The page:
game was usually pretty competitive. Bill Gray was always in demand for his pitching skills at the Department picnic softball games up the Canyon, and how
we all managed to have so much fun while working so hard is still a mystery. Graeme Stephens was a post doc while I was there, and on the Department
softball team. One night he got a good hit, and in his excitement reverted back to cricket and ran directly to second base, which he was ribbed about and
maybe that's why he went back to Australia for a while, until we had all left and couldn't tease him about it anymore.
Best quote: Bill Gray to our General Circulation class when we whined about not getting the Friday of Engineering Days off like everyone else "Life is not
fair". Favorite class- Avalanche Meteorology, Dr. Elmar Reiter, who took us all up to Steamboat and taught me to ski. Agricultural Meteorology, taught by
Lew Grant also had a great trip- west to the Grand Junction orchards and the Black Canyon of the Gunnison. That was a memorable trip because Bob
Rilling forgot to pay for the gasoline at Hidden Valley on I-70, and I took over driving the official CSU van to be the lucky one pulled over by the State Police
about 10 miles down the road. Bob realized what was going on pretty quickly, and we turned around to return to the scene of the crime to pay, State Troopers
following us. The rest of the trip was quite uneventful, thankfully.
Also the daily lunchtime card games are also a great memory, Hearts, Spades, and if you played with the Air Force guys,
cutthroat games of Pinochle and Sheepshead.
Curtis Seaman, '03
I want to thank Dr. Vonder Haar for giving me the opportunity to study at CSU. One Masters and one PhD later, and they still can't get me to leave CSU. I'm now down the hill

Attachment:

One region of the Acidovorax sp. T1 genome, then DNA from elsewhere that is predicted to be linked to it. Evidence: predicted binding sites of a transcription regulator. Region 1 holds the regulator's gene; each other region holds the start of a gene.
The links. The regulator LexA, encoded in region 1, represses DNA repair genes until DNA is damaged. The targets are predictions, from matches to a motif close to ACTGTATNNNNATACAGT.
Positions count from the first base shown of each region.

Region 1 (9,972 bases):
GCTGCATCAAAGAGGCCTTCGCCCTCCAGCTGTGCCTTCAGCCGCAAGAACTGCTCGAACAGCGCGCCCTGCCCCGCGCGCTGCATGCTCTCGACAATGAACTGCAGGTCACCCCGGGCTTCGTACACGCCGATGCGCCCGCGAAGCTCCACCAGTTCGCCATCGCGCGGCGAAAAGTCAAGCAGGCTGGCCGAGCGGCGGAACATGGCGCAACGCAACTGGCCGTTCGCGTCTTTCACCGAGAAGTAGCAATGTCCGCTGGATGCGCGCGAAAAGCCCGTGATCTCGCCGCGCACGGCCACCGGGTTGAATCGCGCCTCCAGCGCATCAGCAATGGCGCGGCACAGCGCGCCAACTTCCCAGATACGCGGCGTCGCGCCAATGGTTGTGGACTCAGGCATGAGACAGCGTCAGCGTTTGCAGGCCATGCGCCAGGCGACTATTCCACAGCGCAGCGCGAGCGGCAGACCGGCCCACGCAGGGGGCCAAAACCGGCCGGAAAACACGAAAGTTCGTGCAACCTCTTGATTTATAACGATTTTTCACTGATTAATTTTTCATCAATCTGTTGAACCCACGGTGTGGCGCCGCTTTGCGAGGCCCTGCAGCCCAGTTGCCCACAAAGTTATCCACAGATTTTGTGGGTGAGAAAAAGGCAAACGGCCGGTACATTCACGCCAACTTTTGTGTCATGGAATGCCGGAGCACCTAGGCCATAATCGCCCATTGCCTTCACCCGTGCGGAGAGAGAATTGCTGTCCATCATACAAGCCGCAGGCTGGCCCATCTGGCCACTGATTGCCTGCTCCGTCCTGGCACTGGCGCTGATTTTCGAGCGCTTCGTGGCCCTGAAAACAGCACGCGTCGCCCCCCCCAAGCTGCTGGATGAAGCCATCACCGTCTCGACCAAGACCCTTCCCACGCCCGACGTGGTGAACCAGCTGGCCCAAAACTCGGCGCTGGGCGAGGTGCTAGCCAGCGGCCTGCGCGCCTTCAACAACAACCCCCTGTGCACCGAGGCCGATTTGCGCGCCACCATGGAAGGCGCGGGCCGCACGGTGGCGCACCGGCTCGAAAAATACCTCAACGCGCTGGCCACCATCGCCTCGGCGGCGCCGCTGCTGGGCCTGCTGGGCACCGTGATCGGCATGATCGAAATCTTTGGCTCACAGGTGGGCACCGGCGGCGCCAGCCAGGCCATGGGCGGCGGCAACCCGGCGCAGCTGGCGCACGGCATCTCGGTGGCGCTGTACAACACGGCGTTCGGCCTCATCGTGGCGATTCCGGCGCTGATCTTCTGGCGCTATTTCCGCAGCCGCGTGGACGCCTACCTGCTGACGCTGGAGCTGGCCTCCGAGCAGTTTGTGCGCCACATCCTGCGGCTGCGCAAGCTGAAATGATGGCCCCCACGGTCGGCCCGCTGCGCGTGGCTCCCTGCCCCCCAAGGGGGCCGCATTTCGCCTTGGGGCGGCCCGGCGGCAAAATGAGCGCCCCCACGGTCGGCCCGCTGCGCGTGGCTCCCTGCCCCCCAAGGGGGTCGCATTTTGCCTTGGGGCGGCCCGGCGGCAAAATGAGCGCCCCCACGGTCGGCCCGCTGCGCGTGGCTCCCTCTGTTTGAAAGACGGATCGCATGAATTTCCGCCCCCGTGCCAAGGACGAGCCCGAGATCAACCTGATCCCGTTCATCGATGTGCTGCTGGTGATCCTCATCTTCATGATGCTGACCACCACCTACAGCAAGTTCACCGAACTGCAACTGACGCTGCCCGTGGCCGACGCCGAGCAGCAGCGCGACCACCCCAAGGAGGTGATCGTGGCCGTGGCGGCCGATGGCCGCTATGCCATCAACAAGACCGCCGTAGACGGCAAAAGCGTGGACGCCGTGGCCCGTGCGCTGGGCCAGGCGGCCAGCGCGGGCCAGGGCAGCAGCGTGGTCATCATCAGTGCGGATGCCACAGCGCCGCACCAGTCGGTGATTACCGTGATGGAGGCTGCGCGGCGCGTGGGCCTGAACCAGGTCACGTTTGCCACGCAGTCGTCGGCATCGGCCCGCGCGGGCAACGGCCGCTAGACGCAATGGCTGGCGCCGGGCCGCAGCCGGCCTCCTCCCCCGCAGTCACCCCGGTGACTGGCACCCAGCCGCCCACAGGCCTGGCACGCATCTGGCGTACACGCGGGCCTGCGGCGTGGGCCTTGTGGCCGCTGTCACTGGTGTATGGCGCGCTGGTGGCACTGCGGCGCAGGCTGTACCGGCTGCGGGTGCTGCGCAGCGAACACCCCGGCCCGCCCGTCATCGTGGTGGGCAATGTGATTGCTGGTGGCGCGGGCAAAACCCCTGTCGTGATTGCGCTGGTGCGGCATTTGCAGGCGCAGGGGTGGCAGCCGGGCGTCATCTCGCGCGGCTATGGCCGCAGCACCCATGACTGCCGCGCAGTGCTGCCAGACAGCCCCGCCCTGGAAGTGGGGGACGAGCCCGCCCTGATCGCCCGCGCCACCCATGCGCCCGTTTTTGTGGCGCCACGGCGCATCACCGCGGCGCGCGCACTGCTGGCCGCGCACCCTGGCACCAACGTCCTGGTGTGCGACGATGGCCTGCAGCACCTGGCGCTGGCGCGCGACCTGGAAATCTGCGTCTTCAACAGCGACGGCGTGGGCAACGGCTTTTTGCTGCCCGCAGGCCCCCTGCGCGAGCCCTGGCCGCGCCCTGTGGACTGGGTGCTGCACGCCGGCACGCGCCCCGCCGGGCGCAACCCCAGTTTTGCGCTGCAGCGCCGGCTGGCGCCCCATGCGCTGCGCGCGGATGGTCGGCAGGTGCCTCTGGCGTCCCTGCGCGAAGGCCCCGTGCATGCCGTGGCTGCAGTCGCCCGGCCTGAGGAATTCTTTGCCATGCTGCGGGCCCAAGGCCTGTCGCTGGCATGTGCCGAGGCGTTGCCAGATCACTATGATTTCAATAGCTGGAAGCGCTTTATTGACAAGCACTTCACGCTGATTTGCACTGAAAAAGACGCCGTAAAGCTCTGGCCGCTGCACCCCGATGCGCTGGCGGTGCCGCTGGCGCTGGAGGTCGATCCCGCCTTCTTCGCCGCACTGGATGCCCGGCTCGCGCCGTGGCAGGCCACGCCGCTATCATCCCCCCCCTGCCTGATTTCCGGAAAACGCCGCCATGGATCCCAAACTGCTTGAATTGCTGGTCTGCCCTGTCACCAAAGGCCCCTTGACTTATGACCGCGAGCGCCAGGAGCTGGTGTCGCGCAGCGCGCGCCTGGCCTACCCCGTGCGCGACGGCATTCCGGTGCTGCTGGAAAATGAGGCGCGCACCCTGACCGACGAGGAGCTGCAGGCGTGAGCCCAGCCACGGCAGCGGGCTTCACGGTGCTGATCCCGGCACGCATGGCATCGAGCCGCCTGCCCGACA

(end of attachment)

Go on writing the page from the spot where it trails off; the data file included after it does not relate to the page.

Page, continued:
at CIRA. Lots of memories of my time as a student: trudging through knee-deep snow to repair a broken radar in Egbert, Ontario; fearing for my life on the back of a snowmobile
driven by Bill Cotton; being led down a mogul run near the Storm Peak Lab my first day on skis; losing the Corn, Steak and Beer race to Eric Guillot (who obviously bribed the official)
at the BACIMO conference in Omaha; all the free food and beer at CB&Potts after each one of Tom's student's successful defenses; and relaxing on the beach at the IGARSS in Honolulu.
Some days were better than others, obviously. Shout out to the CLEX team (now mostly scattered in the wind) that brought me here and the JPSS team (which hasn't had time to scatter
in the wind) that kept me here.
I started working for the Atmospheric Science Dept in September of 1961 as a mathematician and was there for 3 years before we moved to Austin, TX, for 7 years and then to El Paso,
TX where we have lived since. Where did those 50 years to go. I didn't realize that the department was that new when I worked there. Lots of good memories of the people and the time.
William Gray - Professor Emeritus
Historic Overview of the Development and Growth of CSU's Dept. of Atmospheric Science over the Last 50 years (1962-2012)
Nobody could have foreseen the likelihood that a world-class meteorology-atmospheric science academic program could have been established in little Fort Collins during the late
1950s. This is the time when Bill Morgan (then CSU President), Ray Chamberlain (then New CSU VP for Finance), and Maurice Albertson (then Dean of Engineering) first invited Herbert
Riehl to come to CSU and take on the task of forming a new academic department that would concentrate on improving our understanding of the atmosphere. Fort Collins was then a town
of about 25,000 residents and CSU had about 6,000 students - with few graduate programs and graduate students. There were critics who said that Fort Collins was too much of a
backwater location and CSU too much of a 'cow' college to be able to attract high caliber faculty and outstanding graduate students. The last 50 years has proven these critics to be